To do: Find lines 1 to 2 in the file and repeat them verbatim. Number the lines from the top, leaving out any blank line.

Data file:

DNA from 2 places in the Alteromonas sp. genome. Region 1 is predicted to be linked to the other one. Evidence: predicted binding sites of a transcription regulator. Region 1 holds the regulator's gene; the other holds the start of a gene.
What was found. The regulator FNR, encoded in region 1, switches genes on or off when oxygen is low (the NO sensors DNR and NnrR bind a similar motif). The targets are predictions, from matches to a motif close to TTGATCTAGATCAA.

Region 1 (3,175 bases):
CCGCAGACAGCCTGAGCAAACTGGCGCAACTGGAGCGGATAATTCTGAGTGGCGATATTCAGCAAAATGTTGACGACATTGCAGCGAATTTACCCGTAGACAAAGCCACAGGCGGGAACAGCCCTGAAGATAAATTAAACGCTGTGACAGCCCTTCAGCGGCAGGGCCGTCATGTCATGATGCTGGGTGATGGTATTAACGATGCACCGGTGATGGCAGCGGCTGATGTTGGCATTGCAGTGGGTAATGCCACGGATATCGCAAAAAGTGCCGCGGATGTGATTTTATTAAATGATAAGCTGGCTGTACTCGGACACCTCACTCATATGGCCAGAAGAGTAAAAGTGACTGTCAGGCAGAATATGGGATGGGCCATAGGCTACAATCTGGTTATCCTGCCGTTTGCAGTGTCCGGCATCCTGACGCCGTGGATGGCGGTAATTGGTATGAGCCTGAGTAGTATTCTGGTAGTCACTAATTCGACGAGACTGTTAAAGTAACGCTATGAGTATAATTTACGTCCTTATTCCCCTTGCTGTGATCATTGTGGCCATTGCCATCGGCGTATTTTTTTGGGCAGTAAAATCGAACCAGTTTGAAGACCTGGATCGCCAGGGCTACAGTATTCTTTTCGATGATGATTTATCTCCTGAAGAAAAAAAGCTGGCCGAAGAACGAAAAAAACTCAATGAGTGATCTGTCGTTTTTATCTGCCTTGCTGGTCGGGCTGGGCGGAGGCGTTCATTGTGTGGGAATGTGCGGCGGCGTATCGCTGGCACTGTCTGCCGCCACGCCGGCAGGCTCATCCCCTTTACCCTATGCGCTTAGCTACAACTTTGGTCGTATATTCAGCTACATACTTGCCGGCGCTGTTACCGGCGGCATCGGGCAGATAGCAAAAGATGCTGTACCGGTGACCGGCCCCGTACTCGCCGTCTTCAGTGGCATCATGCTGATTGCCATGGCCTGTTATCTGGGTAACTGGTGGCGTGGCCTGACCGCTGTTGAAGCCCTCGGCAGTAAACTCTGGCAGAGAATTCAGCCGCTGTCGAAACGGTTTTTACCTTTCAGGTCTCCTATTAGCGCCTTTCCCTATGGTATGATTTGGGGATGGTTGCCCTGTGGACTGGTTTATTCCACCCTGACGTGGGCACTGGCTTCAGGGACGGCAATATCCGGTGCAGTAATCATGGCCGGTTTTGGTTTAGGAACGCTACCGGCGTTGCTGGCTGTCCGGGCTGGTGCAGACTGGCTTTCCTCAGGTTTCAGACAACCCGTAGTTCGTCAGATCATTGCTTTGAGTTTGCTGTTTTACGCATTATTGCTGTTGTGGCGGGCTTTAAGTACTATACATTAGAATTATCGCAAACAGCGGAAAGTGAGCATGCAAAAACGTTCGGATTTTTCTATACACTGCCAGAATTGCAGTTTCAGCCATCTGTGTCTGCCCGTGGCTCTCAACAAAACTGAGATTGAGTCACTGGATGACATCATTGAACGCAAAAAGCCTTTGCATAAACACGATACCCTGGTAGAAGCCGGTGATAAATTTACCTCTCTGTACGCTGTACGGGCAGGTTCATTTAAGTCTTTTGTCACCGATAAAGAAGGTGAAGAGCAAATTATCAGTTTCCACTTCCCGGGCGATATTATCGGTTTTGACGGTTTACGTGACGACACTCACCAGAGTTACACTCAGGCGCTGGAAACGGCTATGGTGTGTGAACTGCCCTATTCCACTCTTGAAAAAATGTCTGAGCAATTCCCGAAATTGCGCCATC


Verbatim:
DNA from 2 places in the Alteromonas sp. genome. Region 1 is predicted to be linked to the other one. Evidence: predicted binding sites of a transcription regulator. Region 1 holds the regulator's gene; the other holds the start of a gene.
What was found. The regulator FNR, encoded in region 1, switches genes on or off when oxygen is low (the NO sensors DNR and NnrR bind a similar motif). The targets are predictions, from matches to a motif close to TTGATCTAGATCAA.